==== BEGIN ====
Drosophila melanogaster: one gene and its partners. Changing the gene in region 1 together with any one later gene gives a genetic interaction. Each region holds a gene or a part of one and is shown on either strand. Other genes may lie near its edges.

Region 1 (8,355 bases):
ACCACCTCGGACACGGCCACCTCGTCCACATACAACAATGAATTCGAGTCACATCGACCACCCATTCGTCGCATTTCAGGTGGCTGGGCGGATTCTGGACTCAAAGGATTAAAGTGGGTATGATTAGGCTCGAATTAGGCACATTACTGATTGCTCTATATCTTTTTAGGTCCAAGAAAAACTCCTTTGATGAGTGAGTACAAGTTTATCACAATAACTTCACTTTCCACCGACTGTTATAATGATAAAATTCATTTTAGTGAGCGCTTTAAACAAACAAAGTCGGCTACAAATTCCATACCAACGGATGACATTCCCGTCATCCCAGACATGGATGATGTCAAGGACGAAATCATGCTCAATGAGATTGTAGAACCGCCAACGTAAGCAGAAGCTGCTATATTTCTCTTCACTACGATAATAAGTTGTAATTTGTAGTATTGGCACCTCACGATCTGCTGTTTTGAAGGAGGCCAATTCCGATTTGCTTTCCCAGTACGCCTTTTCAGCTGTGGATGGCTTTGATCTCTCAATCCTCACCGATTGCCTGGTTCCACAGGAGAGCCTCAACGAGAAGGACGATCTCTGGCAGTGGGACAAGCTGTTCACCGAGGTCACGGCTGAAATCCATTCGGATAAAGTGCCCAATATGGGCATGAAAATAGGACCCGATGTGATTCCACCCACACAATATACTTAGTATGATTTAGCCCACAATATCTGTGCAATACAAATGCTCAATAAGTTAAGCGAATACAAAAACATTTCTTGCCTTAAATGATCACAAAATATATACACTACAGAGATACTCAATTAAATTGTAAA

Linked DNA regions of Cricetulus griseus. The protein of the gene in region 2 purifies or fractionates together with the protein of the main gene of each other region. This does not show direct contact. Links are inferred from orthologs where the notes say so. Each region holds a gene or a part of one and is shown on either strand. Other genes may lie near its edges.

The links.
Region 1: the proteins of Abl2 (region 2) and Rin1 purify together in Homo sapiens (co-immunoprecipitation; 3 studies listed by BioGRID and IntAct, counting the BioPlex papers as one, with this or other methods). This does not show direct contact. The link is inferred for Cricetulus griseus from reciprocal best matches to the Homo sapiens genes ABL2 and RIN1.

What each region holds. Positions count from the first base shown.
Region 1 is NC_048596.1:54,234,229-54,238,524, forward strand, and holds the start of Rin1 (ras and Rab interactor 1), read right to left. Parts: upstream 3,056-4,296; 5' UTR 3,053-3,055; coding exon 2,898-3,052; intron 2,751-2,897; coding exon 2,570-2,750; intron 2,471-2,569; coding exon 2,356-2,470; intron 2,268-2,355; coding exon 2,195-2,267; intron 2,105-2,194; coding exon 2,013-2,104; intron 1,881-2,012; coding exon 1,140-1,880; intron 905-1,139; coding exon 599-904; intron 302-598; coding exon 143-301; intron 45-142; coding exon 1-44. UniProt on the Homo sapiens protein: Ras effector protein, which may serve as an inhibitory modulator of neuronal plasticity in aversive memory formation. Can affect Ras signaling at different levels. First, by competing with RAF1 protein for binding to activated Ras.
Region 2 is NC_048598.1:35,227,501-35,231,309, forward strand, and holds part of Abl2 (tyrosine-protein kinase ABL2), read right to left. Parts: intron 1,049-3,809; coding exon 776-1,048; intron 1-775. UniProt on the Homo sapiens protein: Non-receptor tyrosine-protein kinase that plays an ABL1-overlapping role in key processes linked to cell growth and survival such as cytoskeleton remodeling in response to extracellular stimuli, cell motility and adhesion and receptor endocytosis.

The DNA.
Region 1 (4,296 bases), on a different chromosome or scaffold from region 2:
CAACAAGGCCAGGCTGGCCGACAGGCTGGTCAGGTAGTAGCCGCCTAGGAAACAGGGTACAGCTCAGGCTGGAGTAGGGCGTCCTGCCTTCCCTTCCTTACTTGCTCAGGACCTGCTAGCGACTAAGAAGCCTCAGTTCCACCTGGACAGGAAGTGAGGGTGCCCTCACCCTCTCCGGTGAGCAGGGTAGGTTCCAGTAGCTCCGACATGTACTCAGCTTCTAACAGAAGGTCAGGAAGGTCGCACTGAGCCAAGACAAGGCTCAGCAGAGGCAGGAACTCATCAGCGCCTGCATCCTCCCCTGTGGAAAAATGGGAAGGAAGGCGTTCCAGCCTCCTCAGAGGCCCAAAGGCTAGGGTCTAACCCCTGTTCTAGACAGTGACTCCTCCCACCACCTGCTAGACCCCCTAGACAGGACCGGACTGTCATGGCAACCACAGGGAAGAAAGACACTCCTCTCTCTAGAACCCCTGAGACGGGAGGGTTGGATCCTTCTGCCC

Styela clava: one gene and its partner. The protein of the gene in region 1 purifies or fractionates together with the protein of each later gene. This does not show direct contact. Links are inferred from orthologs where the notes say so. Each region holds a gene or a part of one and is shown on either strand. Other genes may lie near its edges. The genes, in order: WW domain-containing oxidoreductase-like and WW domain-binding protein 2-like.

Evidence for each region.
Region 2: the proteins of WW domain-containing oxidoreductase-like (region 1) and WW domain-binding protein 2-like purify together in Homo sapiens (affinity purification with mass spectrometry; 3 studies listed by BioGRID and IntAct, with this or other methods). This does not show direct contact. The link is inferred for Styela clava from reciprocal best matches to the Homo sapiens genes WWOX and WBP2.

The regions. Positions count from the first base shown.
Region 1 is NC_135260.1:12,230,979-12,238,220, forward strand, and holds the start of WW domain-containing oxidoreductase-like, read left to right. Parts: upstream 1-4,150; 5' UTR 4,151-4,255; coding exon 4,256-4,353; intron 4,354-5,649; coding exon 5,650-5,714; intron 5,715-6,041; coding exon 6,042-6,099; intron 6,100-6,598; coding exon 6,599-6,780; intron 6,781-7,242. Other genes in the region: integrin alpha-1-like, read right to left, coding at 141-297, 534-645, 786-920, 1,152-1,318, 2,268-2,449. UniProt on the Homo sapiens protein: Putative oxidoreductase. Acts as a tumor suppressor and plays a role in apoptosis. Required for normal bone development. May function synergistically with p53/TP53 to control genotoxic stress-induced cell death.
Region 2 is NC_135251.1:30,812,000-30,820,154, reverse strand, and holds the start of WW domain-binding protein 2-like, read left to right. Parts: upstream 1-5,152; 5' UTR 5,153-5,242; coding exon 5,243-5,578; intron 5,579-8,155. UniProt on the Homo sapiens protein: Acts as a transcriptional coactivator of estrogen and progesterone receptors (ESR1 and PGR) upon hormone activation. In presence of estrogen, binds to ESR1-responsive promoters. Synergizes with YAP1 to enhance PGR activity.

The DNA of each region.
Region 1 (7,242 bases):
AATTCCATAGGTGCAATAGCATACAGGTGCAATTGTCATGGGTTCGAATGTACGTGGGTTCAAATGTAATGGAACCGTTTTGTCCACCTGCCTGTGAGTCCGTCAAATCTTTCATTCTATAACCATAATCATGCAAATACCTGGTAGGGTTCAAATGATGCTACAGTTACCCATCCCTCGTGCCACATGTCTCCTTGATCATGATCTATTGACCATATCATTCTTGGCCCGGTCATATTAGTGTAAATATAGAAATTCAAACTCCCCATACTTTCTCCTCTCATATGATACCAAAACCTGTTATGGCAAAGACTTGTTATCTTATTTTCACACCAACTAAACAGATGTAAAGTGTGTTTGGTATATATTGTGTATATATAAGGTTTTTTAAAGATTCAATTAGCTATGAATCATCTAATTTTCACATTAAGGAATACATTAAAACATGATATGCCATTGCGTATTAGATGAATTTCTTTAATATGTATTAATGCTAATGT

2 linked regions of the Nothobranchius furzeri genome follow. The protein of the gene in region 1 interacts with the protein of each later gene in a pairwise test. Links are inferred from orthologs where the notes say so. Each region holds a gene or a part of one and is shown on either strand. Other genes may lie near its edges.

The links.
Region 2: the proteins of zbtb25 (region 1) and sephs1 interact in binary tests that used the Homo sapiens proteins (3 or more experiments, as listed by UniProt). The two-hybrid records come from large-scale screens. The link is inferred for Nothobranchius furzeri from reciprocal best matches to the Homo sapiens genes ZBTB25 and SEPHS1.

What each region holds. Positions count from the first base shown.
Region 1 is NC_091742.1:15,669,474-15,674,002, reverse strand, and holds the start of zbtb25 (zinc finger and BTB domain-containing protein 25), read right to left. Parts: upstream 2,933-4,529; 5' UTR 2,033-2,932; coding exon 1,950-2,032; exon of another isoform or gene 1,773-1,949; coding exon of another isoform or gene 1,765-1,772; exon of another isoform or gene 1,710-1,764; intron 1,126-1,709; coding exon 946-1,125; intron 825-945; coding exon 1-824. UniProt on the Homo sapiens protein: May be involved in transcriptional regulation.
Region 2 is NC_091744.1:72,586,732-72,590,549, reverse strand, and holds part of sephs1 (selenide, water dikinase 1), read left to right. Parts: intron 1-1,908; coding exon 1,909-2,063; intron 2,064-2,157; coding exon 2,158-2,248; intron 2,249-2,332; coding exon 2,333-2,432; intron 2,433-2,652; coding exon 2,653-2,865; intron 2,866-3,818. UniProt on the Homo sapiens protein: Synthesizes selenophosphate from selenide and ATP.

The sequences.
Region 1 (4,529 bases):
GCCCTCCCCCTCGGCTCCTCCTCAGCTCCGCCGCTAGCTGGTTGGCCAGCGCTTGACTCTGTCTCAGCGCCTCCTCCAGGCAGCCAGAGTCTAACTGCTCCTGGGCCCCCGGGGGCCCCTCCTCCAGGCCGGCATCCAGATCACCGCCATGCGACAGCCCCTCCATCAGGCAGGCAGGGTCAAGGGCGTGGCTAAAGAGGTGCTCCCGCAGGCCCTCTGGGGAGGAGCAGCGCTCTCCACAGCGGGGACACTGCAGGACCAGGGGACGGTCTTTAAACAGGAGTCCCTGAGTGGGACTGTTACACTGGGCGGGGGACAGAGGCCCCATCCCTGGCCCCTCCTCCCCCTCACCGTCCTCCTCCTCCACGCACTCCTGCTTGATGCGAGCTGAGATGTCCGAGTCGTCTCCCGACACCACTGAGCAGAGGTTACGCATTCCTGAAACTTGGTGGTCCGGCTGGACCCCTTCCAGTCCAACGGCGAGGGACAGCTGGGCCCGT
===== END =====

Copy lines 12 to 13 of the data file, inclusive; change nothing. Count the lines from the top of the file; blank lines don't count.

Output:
CAACAAGGCCAGGCTGGCCGACAGGCTGGTCAGGTAGTAGCCGCCTAGGAAACAGGGTACAGCTCAGGCTGGAGTAGGGCGTCCTGCCTTCCCTTCCTTACTTGCTCAGGACCTGCTAGCGACTAAGAAGCCTCAGTTCCACCTGGACAGGAAGTGAGGGTGCCCTCACCCTCTCCGGTGAGCAGGGTAGGTTCCAGTAGCTCCGACATGTACTCAGCTTCTAACAGAAGGTCAGGAAGGTCGCACTGAGCCAAGACAAGGCTCAGCAGAGGCAGGAACTCATCAGCGCCTGCATCCTCCCCTGTGGAAAAATGGGAAGGAAGGCGTTCCAGCCTCCTCAGAGGCCCAAAGGCTAGGGTCTAACCCCTGTTCTAGACAGTGACTCCTCCCACCACCTGCTAGACCCCCTAGACAGGACCGGACTGTCATGGCAACCACAGGGAAGAAAGACACTCCTCTCTCTAGAACCCCTGAGACGGGAGGGTTGGATCCTTCTGCCC

Styela clava: one gene and its partner. The protein of the gene in region 1 purifies or fractionates together with the protein of each later gene. This does not show direct contact. Links are inferred from orthologs where the notes say so. Each region holds a gene or a part of one and is shown on either strand. Other genes may lie near its edges. The genes, in order: WW domain-containing oxidoreductase-like and WW domain-binding protein 2-like.